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UN Office for the Coordination of Humanitarian Affairs
04 October 2006

AFGHANISTAN: More assistance needed for 80,000 displaced by southern conflict

PANJWAI, 4 Oct 2006 (IRIN) - Internally displaced persons (IDPs) in southern Afghanistan who have left their homes due to fighting say they urgently need more assistance.

Recent fierce fighting between NATO, government and Taliban militants forced 40-year-old Bibe Gula to flee her home in Zangawat village in the district of Panjwai, some 30 km west of Kandahar city. She stood among dozens of other displaced villagers including men, women and children in Panjwai bazaar hoping to get assistance from the government.

“I lost everything in the fighting. My house was demolished during the air strikes and my two beloved brothers have lost their lives,” Gula said.

The fighting has forced some 15,000 families to flee their homes in three southern Afghan provinces since July, according to the office of the United Nations High Commissioner for Refugees (UNHCR).

UNHCR spokeswoman Jennifer Pagonis said in Geneva on Tuesday that the refugee agency was concerned about this displacement – amounting to approximately 80,000-90,000 people – in Kandahar, Uruzgan and Helmand provinces. She said it had added "new hardship to a population already hosting 116,400 people earlier uprooted by conflict and drought”.

Bibe Gula is one of thousands of villagers who fled during September’s Operation Medusa by NATO and government forces to flush out Taliban militants from Panjwai district - the spiritual and symbolic heartland of the Taliban. The fundamentalist group were toppled by the US-led coalition in 2001 but have now re-emerged and are waging a deadly insurgency against the government and foreign troops in Afghanistan.

“Thousands of people are in need of shelter as many of their houses have been destroyed or damaged during the fighting and air strikes,” Agha Mohammad Nazari, deputy director of the refugees and repatriation department in Kandahar, told IRIN.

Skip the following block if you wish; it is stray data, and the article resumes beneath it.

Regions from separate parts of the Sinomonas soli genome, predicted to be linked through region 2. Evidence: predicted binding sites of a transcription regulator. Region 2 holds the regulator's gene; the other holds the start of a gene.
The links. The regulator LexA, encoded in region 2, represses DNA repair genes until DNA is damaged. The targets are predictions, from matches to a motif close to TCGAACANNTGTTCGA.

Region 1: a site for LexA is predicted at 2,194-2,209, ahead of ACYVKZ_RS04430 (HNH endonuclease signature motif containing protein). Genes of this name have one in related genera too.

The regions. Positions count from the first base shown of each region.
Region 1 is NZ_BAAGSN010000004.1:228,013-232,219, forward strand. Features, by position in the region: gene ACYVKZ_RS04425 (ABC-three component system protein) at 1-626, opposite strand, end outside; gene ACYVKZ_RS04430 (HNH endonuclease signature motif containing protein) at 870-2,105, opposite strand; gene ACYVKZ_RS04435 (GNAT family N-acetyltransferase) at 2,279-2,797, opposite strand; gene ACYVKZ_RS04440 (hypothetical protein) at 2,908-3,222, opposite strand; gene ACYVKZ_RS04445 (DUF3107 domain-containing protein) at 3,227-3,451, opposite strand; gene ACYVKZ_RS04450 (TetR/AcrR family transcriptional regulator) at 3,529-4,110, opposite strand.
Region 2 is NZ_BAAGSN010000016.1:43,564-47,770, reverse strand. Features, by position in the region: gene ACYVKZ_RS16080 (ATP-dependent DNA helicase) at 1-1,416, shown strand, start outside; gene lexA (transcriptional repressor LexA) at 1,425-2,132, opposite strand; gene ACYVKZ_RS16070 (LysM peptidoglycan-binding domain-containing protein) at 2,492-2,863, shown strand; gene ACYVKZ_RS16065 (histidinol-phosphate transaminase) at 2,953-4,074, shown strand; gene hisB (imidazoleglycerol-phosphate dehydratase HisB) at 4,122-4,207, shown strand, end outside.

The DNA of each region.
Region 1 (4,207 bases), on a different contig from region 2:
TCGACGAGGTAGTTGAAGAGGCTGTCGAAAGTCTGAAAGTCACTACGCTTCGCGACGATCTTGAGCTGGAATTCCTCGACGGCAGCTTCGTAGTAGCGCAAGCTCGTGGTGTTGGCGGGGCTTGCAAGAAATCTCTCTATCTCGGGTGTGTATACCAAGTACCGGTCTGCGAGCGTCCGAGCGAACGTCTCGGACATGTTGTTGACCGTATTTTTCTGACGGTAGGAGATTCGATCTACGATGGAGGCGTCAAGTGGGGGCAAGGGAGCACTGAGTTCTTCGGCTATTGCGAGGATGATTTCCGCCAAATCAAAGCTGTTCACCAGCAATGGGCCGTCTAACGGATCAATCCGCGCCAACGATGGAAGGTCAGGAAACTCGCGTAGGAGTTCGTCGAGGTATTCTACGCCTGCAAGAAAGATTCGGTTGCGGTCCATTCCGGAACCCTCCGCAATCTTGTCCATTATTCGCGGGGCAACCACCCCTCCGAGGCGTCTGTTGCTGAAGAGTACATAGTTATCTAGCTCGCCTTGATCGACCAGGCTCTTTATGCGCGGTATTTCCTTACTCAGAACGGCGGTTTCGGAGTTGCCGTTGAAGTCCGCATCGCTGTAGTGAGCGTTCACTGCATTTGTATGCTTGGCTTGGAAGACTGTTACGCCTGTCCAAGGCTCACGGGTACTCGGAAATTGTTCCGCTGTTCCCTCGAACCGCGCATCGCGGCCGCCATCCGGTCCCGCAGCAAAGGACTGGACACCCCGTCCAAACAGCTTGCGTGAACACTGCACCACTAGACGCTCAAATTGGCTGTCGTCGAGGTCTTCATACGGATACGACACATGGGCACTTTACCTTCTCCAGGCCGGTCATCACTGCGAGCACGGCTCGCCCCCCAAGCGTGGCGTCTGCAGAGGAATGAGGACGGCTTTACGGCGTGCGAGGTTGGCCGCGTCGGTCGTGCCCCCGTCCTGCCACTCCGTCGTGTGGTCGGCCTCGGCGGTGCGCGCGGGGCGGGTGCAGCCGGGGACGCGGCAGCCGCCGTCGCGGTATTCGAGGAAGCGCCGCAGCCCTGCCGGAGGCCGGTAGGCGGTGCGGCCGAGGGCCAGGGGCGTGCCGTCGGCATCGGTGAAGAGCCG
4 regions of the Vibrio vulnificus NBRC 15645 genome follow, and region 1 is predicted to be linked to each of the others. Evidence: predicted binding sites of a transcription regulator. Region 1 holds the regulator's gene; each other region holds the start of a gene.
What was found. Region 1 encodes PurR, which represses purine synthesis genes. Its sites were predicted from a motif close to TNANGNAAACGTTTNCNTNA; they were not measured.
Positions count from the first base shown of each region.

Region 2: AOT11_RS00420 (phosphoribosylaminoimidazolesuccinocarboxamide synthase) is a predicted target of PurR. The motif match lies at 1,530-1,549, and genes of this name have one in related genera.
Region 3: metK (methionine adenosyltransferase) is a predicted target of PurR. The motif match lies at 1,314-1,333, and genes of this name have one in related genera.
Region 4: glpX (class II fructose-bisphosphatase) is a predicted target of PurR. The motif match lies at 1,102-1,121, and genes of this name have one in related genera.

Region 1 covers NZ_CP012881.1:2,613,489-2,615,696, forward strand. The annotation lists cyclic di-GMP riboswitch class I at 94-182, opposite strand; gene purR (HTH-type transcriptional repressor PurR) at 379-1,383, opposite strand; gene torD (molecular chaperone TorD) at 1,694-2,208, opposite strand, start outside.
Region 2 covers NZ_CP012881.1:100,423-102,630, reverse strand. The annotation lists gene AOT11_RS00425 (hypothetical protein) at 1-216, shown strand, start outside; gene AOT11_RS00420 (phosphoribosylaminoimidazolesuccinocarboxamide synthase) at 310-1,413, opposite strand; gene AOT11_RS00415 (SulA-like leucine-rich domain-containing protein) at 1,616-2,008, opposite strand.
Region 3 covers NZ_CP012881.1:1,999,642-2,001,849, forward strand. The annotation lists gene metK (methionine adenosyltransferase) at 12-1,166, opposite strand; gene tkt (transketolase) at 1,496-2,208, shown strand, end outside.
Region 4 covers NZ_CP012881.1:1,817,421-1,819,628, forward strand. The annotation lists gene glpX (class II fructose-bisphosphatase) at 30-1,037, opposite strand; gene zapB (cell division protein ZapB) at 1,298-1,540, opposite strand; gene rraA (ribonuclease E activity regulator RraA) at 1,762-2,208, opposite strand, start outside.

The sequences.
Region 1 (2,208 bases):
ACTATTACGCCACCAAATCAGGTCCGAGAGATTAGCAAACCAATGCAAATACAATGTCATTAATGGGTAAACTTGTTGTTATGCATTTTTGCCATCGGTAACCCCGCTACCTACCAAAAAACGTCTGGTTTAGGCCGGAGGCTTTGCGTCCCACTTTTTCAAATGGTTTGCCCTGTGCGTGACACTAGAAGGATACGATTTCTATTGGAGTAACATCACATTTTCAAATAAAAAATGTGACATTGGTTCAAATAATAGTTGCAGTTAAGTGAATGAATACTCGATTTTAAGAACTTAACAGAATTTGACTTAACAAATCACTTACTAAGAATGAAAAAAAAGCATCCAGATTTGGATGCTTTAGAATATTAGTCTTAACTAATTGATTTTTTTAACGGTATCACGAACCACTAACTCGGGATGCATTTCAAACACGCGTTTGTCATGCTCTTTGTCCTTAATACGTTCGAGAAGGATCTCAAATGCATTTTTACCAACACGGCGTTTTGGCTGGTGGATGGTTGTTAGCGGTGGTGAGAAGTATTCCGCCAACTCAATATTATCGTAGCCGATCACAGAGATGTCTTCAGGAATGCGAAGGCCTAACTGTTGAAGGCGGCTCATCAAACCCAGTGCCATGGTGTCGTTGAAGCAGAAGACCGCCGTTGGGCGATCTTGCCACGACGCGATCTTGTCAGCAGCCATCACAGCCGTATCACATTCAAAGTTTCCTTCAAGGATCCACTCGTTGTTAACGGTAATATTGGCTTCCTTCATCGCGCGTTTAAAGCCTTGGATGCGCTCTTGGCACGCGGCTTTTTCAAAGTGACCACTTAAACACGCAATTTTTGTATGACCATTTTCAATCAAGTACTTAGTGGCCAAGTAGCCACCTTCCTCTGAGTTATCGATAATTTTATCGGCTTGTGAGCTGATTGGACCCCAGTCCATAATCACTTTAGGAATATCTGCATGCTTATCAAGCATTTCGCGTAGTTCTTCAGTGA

Nazari admitted that the current level of assistance to the displaced was inadequate and that there was a need for more aid to meet the requirements of thousands of affected people and to encourage displaced families to return to their villages.

Meanwhile, the NATO-led International Security Assistance Force (ISAF) in Kabul announced on Monday that the development phase of Operation Medusa was well under way in the area, adding that between US $5 and $7 million had been committed by the US, Canadian and German governments.

To respond to this new displacement, the government of Afghanistan has formed a Disaster Management Committee in Kandahar aimed at coordinating relief efforts. The committee has been working in coordination with the United Nations System, led by the United Nations Assistance Mission in Afghanistan (UNAMA).

In addition to food assistance provided by the World Food Programme (WFP), UNHCR, together with the United Nations Children’s Fund (UNICEF), has distributed non-food items (plastic sheeting, blankets, warm clothes for children, etc) to approximately 3,200 families in Panjwai and Zhari districts, according to UNHCR in Kabul.

Ebadullah Ebadi, a public information officer with WFP, said that the agency had already distributed 450 mt of food, consisting of a one month’s supply of wheat, pulses and oil, to 4,600 displaced families in Kandahar city.

“In addition, there are plans to distribute an additional 970 mt of food to 10,000 families located in Kandahar city as well as the most affected districts of Panjwai and Zhari. The ration includes 81 kg of wheat/rice, 5 kg of oil and 9 kg of pulses for a six-person family for one month,” Ebadi maintained.

But many of the displaced gathered in Panjwai bazaar interviewed by IRIN complained that aid delivery was very slow and insufficient to meet immediate needs.

“Even finding a loaf of bread for my five children to survive is so difficult for me. I have come here three times but didn’t get any food or tent. The [government] gives aid to those who are influential but ignores the real poor and needy people,” said Zarghona, 35, a widow who fled her home in Pashmol village in the district of Zhari.

[ENDS]

This material comes to you via IRIN, a UN humanitarian information unit, but may not necessarily reflect the views of the United Nations or its agencies. If you re-print, copy, archive or re-post this item, please retain this credit and disclaimer. Quotations or extracts should include attribution to the original sources. All materials copyright © UN Office for the Coordination of Humanitarian Affairs 2006



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